When a very small subpopulation of EMB investors is introduced to the benchmark LLS model, the market dynamics change dramatically. Figure 3 depicts a typical price path in a simulation of a market with 95 % RII investors and 5 % EMB investors. The EMB investors have m = 10 (i.e., they estimate the ex-ante return distribution by observing the set of the last 10 ex-post returns). σ, the standard deviation of the random noise affecting the EMBs’ decision-making, is taken as 0.2. All investors, RII and EMB alike, have the same risk-aversion parameter α = 1.5 (as before). In the first 150 trading periods, the price dynamics look very similar to the typical dynamics of the benchmark model. However, after the first 150 or so periods, the price dynamics change. From this point onwards the market is characterized by periodic booms and crashes. Of course, Fig. 3 describes only one simulation. However, as will become evident shortly, different simulations with the same parameters may differ in detail, but the pattern is general: at some stage (not necessarily after 150 periods), the EMB investors induce cyclic price behavior. It is quite astonishing that such a small minority of only 5 % of the investors can have such a dramatic impact on the market.
Fig. 3

Five percent of investors are efficient market believers, 95 % rational informed investors

In order to understand the periodic booms and crashes, let us focus on the behavior of the EMB investors. After every trade, the EMB investors revise their estimation of the ex-ante return distribution, because the set of ex-post returns they employ to estimate the ex-ante distribution changes. Namely, investors add the latest return generated by the stock to this set and delete the oldest return from this set. As a result of this update in the estimation of the ex-ante distribution, the optimal investment proportion x* changes, and EMB investors revise their portfolios at next period’s trade. During the first 150 or so periods, the informed investors control the dynamics and the returns fluctuate randomly (as in the benchmark model). As a consequence, the investment proportion of the EMB investors also fluctuates irregularly. Thus, during the first 150 periods, the EMB investors do not effect the dynamics much. However, at point a, the dynamics change qualitatively (see Fig. 3). At this point, a relatively high dividend is realized, and as a consequence, a relatively high return is generated. This high return leads the EMB investors to increase their investment proportion in the stock at the next trading period. This increased demand of the EMB investors is large enough to effect next period’s price, and thus a second high return is generated. Now the EMB investors look at a set of ex-post returns with two high returns, and they increase their investment proportion even further. Thus, a positive feedback loop is created.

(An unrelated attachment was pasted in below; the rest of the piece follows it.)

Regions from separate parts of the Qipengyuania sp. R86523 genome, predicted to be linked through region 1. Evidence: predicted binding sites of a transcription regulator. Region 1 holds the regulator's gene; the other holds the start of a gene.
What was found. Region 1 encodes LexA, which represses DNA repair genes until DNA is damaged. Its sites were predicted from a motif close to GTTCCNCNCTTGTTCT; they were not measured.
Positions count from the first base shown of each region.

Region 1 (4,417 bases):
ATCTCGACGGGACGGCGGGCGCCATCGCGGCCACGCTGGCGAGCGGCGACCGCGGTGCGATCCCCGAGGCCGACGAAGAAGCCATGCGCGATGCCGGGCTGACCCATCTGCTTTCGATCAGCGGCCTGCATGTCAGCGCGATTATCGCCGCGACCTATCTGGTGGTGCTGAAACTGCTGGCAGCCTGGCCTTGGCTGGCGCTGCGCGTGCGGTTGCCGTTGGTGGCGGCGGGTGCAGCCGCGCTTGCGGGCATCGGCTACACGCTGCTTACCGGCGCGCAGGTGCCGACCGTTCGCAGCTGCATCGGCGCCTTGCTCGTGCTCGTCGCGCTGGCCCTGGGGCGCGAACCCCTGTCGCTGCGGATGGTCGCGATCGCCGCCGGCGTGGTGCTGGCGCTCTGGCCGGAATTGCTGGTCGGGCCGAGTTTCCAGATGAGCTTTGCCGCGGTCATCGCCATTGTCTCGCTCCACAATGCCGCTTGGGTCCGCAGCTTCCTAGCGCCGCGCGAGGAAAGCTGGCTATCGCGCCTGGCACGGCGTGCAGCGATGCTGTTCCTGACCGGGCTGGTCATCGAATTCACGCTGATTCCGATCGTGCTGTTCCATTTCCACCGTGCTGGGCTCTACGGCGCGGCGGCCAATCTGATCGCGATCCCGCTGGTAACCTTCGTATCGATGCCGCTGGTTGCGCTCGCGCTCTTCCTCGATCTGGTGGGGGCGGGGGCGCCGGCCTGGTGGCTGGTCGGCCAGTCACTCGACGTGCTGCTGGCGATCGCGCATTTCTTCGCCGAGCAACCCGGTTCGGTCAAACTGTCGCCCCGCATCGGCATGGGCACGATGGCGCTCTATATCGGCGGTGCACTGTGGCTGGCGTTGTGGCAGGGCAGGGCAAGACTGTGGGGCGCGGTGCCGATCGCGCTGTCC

Notice that as the price goes up, the informed investors realize that the stock is overvalued relative to the fundamental value P f and they decrease their holdings in the stock. However, this effect does not stop the price increase and break the feedback loop because the EMB investors continue to buy shares aggressively. The positive feedback loop pushes the stock price further and further up to point b, at which the EMBs are invested 100 % in the stock. At point b, the positive feedback loop “runs out of gas.” However, the stock price remains at the high level because the EMB investors remain fully invested in the stock (the set of past m = 10 returns includes at this stage the very high returns generated during the “boom” – segment ab in Fig. 3).

When the price is at the high level (segment bc), the dividend yield is low, and as a consequence, the returns are generally low. As time goes by and we move from point b toward point c, the set of m = 10 last returns gets filled with low returns. Despite this fact, the extremely high returns generated in the boom are also still in this set, and they are high enough to keep the EMB investors fully invested. However, 10 periods after the boom, these extremely high returns are pushed out of the set of relevant ex-post returns. When this occurs, at point c, the EMB investors face a set of low returns, and they cut their investment proportion in the stock sharply. This causes a dramatic crash (segment cd). Once the stock price goes back down to the “fundamental” value, the informed investors come back into the picture. They buy back the stock and stop the crash.

The EMB investors stay away from the stock as long as the ex-post return set includes the terrible return of the crash. At this stage the informed investors regain control of the dynamics and the stock price remains close to its fundamental value. Ten periods after the crash, the extremely negative return of the crash is excluded from the ex-post return set, and the EMB investors start increasing their investment proportion in the stock (point e). This drives the stock price up, and a new boom-crash cycle is initiated. This cycle repeats itself over and over almost periodically.